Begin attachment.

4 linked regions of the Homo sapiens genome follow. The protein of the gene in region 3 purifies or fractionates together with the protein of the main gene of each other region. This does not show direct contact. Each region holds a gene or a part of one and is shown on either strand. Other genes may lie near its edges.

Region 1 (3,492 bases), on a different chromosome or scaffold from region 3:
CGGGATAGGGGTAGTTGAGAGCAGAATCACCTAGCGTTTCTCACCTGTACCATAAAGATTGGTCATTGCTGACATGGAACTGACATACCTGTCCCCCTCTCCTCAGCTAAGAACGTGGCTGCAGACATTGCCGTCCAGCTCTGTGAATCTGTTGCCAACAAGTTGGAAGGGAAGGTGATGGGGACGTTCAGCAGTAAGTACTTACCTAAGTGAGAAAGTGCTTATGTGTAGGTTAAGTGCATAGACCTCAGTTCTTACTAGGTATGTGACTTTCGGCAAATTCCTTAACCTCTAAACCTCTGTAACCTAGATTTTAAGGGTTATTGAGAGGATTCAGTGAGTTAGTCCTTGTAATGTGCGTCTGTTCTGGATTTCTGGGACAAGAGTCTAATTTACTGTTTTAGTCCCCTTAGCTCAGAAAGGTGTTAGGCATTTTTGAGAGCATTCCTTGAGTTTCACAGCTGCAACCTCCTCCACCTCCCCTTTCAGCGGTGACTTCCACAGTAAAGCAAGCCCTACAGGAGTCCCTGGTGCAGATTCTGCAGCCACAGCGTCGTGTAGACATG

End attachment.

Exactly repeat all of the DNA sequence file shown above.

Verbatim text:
4 linked regions of the Homo sapiens genome follow. The protein of the gene in region 3 purifies or fractionates together with the protein of the main gene of each other region. This does not show direct contact. Each region holds a gene or a part of one and is shown on either strand. Other genes may lie near its edges.

Region 1 (3,492 bases), on a different chromosome or scaffold from region 3:
CGGGATAGGGGTAGTTGAGAGCAGAATCACCTAGCGTTTCTCACCTGTACCATAAAGATTGGTCATTGCTGACATGGAACTGACATACCTGTCCCCCTCTCCTCAGCTAAGAACGTGGCTGCAGACATTGCCGTCCAGCTCTGTGAATCTGTTGCCAACAAGTTGGAAGGGAAGGTGATGGGGACGTTCAGCAGTAAGTACTTACCTAAGTGAGAAAGTGCTTATGTGTAGGTTAAGTGCATAGACCTCAGTTCTTACTAGGTATGTGACTTTCGGCAAATTCCTTAACCTCTAAACCTCTGTAACCTAGATTTTAAGGGTTATTGAGAGGATTCAGTGAGTTAGTCCTTGTAATGTGCGTCTGTTCTGGATTTCTGGGACAAGAGTCTAATTTACTGTTTTAGTCCCCTTAGCTCAGAAAGGTGTTAGGCATTTTTGAGAGCATTCCTTGAGTTTCACAGCTGCAACCTCCTCCACCTCCCCTTTCAGCGGTGACTTCCACAGTAAAGCAAGCCCTACAGGAGTCCCTGGTGCAGATTCTGCAGCCACAGCGTCGTGTAGACATG